For The Lips of St. Thomas (1975), Abramovic sat at a table, eating a kilo of honey and a liter of wine, then proceeded to cut a five-point star into her stomach (with a razor blade) and whip herself until her body felt totally numb.
Franklin: Supergirl commented, I know guys in the Air Force who would do that for a dollar. Well said, my love.
As people start posting comments, there is this comment (referring to Abramovic), from an art teacher at one of our local institutions!
Opie: With all that wine and honey she didn't need a star, she needed a drain.
Or this one from a participant -whose job is described by another commenter as "snide and dismissive in tone:"
Jack: Well, you get the idea. Any connection, real or imagined, to the Abramovic stunt, I mean, performance, is purely coincidental. Far be it from me to impugn such an extravagant exhibition of pretentious, pointless posturing.
Believe it or not, they make no distinction between performance art and stunts. So, I try to explain performance art from a historic point of view:
AT: Performance art has a historic context: the civil struggles of the 1960’s in the USA and Europe, the Vietnam War, the Cold War. For these and other reasons (that we can argue some other time) the body became a locus for artistic experimentation… I don’t think that artists like Burden, Ono, de Maria, Schneeman, Beuys, Acconci, Nauman, Nitsch, Pane, Rossler, Mendieta and many more, were doing just stunts. On the contrary, I’d say that they lived at a time when the exploration (of the possibilities of the body as art) became an imperative: The body as (simultaneously) object and subject; body as transgression (the Viennese Actionists), as sex prop (Schneeman, Ono), as caricature (Nauman), as ritual (Abramovic), as political satire (Rossler), etc, etc. After Existentialism and Humanism (and the Holocaust, Hiroshima, Vietnam, and Pol Pot), all these artists explored valid questions: Is the body essential component of the self? What’s gender? What’s a female? Is the body more than representation?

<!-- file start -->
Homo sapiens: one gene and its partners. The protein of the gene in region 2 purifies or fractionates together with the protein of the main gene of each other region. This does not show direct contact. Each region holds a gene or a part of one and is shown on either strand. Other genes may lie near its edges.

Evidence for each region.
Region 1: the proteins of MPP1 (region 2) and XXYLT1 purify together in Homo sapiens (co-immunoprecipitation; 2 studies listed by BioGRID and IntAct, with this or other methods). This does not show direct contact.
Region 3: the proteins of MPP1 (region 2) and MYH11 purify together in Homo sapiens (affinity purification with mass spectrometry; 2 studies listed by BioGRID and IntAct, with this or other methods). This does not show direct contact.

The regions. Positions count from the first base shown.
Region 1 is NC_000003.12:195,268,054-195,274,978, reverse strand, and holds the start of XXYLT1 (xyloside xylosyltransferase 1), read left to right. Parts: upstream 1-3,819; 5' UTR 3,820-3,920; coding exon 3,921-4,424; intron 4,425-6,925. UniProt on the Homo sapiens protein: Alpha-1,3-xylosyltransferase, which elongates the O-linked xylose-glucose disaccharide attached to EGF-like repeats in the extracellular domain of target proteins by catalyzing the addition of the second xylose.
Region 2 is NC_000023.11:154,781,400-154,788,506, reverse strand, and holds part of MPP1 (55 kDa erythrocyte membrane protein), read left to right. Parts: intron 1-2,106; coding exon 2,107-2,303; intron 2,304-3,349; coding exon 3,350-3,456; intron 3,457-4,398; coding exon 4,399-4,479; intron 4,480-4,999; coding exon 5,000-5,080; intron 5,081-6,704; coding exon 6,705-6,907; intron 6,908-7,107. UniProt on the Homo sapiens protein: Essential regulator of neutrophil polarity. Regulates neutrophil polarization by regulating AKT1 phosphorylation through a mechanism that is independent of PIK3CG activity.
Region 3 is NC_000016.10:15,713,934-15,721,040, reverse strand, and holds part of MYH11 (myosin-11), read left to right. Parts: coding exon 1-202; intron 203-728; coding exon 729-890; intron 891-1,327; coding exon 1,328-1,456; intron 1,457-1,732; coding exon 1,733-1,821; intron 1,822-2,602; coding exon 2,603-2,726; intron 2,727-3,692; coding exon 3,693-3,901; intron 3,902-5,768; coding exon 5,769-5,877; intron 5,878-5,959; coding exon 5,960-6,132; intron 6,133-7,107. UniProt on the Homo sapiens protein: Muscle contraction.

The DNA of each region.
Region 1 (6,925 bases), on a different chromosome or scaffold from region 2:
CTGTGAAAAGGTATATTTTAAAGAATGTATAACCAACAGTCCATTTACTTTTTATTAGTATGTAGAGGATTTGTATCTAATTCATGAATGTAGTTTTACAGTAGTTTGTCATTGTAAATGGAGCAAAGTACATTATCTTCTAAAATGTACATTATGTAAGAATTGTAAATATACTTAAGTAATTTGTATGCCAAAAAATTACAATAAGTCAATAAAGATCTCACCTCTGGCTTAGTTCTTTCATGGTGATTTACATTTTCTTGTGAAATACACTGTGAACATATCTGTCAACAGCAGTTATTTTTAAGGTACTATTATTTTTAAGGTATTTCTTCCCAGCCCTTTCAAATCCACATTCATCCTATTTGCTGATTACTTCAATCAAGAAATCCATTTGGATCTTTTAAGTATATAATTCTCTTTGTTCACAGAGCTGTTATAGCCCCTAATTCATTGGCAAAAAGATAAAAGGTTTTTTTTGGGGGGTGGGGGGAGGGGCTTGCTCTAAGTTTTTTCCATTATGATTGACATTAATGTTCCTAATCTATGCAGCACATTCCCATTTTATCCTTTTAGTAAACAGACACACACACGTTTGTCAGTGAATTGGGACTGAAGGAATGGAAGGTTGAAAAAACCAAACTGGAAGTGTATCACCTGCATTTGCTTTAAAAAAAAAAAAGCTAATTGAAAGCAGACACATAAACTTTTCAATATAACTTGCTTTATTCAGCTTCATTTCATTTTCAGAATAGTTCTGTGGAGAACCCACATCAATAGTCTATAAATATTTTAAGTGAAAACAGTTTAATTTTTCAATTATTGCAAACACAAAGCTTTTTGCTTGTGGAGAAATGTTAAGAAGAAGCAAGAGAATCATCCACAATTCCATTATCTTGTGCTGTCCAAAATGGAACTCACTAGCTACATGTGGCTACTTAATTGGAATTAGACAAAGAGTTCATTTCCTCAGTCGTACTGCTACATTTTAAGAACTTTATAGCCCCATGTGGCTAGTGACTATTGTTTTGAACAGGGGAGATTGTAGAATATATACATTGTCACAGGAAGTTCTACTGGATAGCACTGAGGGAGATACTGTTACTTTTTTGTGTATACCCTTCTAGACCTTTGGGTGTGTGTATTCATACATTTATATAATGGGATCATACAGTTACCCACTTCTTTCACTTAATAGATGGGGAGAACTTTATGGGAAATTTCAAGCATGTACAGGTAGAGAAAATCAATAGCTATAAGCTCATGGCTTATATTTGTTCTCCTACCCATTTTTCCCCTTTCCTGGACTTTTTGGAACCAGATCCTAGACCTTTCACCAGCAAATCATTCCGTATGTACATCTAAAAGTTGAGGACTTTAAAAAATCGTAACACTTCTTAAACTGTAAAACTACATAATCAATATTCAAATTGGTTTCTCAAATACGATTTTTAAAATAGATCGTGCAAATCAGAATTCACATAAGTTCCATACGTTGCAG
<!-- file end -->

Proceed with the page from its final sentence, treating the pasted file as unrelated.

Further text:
This is the response I get from the same art teacher:
Opie: Justifying the elevation of such activities to the status of art by cooking up long lists of names, events and philosophies liberally spiced with current artspeak trend terms and unnamed "experts" is not intellectually responsible, no matter how many others are doing the same thing. In my opinion, anyone who buys this nonsense has lost the ability for self-determined judgement of art.
It did not matter that I produced a long list of texts by scholars on performance art (later, my comment inexplicably disappeared from the thread... coincidence?). It seems more like an empty exercise in derision and contempt, than a substantial reasoning of why they hate -or for that matter- write off performance art altogether as a legitimate art movement. I particularly single out this comment (for a person who even has the candidness of admitting she/he hasn’t seen Marina’s performance):
KQ: I haven't seen 'Lips of St.Thomas', but watching a sniper's process of executing his target 2 kilometers away with 1 shot is a performance I'd spend $$ to see...
Later, the moderator of the blog retorts:
Franklin: However, if some guy in the privacy of his home decided to carve a star in his stomach for expressive purposes, we might fairly advocate some mental health care for him.
Even after I left the thread (the discussion had already moved from the original topic to a rummaging of sorts; ad hominem platitudes, etc. Some Marc County adds:
Marc County: That's funny, I suppose, but... what argument does AT believe he is referring to? I mean, Deleuze and Guattari themselves could show up here, and I bet it STILL wouldn't amount to a real argument, any more than AT's pugnacious comments do. Seriously, these fundamentalists all sound the same to me, so sorry, it's all just more fodder for ridicule, like this... the true-believers refuse to let their dream die, truth be damned.
Frankly, I didn't know I was a fundamentalist! (which is why I have artblog.net in our page?)
The last in the thread is from (none other than a) composer of new music and a performer himself (whom I've seen, shirtless and donning a cowboy hat, riding an amplifier as if it was a horse, while making a noise piece), one whom you'd guess can understand what performance art is all about (he misses no opportunity to take a stab at our Art Issue class):
Rene Barge: Here is Pomo at its finest, perhaps those who teach “issues” can include this in the curriculum.
Poor guy, cannot even understand that some of the music or the art he makes has the stamp of a time and place written all over it.
My Conclusion? Performance art is a real force!